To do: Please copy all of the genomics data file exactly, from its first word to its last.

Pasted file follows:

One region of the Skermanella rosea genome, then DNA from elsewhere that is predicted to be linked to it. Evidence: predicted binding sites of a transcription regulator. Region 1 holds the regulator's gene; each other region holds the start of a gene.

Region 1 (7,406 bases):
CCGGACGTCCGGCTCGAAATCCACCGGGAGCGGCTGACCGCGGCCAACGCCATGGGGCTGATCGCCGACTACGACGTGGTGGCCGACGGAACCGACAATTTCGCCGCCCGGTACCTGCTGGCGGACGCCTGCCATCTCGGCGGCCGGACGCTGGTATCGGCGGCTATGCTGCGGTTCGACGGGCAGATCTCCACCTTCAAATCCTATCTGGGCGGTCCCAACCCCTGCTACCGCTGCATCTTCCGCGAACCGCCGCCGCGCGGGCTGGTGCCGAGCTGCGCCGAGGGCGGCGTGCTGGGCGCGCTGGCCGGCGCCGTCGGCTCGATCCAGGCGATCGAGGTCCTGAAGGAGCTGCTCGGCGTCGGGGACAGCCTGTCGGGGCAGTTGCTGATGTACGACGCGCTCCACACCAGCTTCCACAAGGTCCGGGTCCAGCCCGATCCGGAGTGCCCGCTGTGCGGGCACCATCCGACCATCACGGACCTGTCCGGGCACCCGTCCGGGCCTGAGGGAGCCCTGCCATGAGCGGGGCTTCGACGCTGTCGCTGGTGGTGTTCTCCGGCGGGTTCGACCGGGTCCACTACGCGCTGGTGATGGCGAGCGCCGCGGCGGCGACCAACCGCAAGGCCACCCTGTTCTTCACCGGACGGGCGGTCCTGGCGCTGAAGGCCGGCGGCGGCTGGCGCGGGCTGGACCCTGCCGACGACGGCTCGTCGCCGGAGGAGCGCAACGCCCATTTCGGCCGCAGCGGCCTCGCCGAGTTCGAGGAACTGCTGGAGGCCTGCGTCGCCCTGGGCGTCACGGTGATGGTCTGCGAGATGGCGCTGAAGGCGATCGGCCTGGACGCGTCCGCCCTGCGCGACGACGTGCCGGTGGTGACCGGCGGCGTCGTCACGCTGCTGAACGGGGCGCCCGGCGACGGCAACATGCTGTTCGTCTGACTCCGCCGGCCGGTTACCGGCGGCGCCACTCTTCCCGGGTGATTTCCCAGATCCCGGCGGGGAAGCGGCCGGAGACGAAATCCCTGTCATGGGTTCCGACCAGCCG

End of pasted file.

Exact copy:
One region of the Skermanella rosea genome, then DNA from elsewhere that is predicted to be linked to it. Evidence: predicted binding sites of a transcription regulator. Region 1 holds the regulator's gene; each other region holds the start of a gene.

Region 1 (7,406 bases):
CCGGACGTCCGGCTCGAAATCCACCGGGAGCGGCTGACCGCGGCCAACGCCATGGGGCTGATCGCCGACTACGACGTGGTGGCCGACGGAACCGACAATTTCGCCGCCCGGTACCTGCTGGCGGACGCCTGCCATCTCGGCGGCCGGACGCTGGTATCGGCGGCTATGCTGCGGTTCGACGGGCAGATCTCCACCTTCAAATCCTATCTGGGCGGTCCCAACCCCTGCTACCGCTGCATCTTCCGCGAACCGCCGCCGCGCGGGCTGGTGCCGAGCTGCGCCGAGGGCGGCGTGCTGGGCGCGCTGGCCGGCGCCGTCGGCTCGATCCAGGCGATCGAGGTCCTGAAGGAGCTGCTCGGCGTCGGGGACAGCCTGTCGGGGCAGTTGCTGATGTACGACGCGCTCCACACCAGCTTCCACAAGGTCCGGGTCCAGCCCGATCCGGAGTGCCCGCTGTGCGGGCACCATCCGACCATCACGGACCTGTCCGGGCACCCGTCCGGGCCTGAGGGAGCCCTGCCATGAGCGGGGCTTCGACGCTGTCGCTGGTGGTGTTCTCCGGCGGGTTCGACCGGGTCCACTACGCGCTGGTGATGGCGAGCGCCGCGGCGGCGACCAACCGCAAGGCCACCCTGTTCTTCACCGGACGGGCGGTCCTGGCGCTGAAGGCCGGCGGCGGCTGGCGCGGGCTGGACCCTGCCGACGACGGCTCGTCGCCGGAGGAGCGCAACGCCCATTTCGGCCGCAGCGGCCTCGCCGAGTTCGAGGAACTGCTGGAGGCCTGCGTCGCCCTGGGCGTCACGGTGATGGTCTGCGAGATGGCGCTGAAGGCGATCGGCCTGGACGCGTCCGCCCTGCGCGACGACGTGCCGGTGGTGACCGGCGGCGTCGTCACGCTGCTGAACGGGGCGCCCGGCGACGGCAACATGCTGTTCGTCTGACTCCGCCGGCCGGTTACCGGCGGCGCCACTCTTCCCGGGTGATTTCCCAGATCCCGGCGGGGAAGCGGCCGGAGACGAAATCCCTGTCATGGGTTCCGACCAGCCG